The support and cover plates have a plurality of spaced concentric bores 34 which extend through the plates in a direction normal to the movement of the slide. The plates contain at least one bore in each corner portion thereof which are utilized to provide a first test on the size of the bill, as more fully set out hereinafter. A large number of the bores 34 provides the apparatus with inherent versatility since a large number of different portions of the bill can be comparatively tested to determine the authenticity thereof.
As shown in FIGURE 1, the slide 12 is in the in position. In this position, the bores 34 are in alignment with matching bores 36 in a plate 38. The plate 38 is secured to and spans the lower portion of the guide rail 14. A circuit board 40 positions a selected number of light sensitive photocells 42, such as photo diodes or photoresistors in the bores 36. As explained above, the circuit board 40 positions at least one cell in each corner bore and six cells in selected 'bores over the surface of the bill. The number of cells, the electrical characteristics of the separate cells, and the relative locations can be varied in accordance with the unique requirements of the document being tested.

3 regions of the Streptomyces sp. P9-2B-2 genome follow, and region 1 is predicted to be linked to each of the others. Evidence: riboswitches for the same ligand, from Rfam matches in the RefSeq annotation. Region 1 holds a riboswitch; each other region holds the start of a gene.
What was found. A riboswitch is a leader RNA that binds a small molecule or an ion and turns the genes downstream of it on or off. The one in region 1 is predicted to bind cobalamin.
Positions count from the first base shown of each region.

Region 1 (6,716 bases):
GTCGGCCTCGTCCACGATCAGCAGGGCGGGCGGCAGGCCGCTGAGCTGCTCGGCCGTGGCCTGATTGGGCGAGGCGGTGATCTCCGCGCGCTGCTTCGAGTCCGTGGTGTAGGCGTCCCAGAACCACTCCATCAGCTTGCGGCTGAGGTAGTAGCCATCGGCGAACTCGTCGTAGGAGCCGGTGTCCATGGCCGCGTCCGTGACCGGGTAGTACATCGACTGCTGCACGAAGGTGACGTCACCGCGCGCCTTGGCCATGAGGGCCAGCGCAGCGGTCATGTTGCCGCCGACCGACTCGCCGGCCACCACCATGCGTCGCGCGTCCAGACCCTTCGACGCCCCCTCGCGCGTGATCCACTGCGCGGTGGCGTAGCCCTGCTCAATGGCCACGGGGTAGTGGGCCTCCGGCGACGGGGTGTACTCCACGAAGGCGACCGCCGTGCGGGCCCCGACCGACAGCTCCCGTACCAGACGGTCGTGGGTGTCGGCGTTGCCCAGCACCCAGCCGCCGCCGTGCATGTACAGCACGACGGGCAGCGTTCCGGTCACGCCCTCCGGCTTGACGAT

Movement of the slide 12 to the in position trips a microswitch 44 to apply power to a plurality of lamps 46 supported in a housing 48, while at the same time supplying power to a transformer of a power supply 52. The housing 48 is positioned above the slide and directly over the bores of the plate 38. The light energy from the lamp 46 reflected by the housing 48 passes through the bill 22 3 in the bill chamber 20 and then strikes the light sensitive photocells 42. The resulting electrical characteristics of the individual cells is a function of the intensity and color of the light thereon.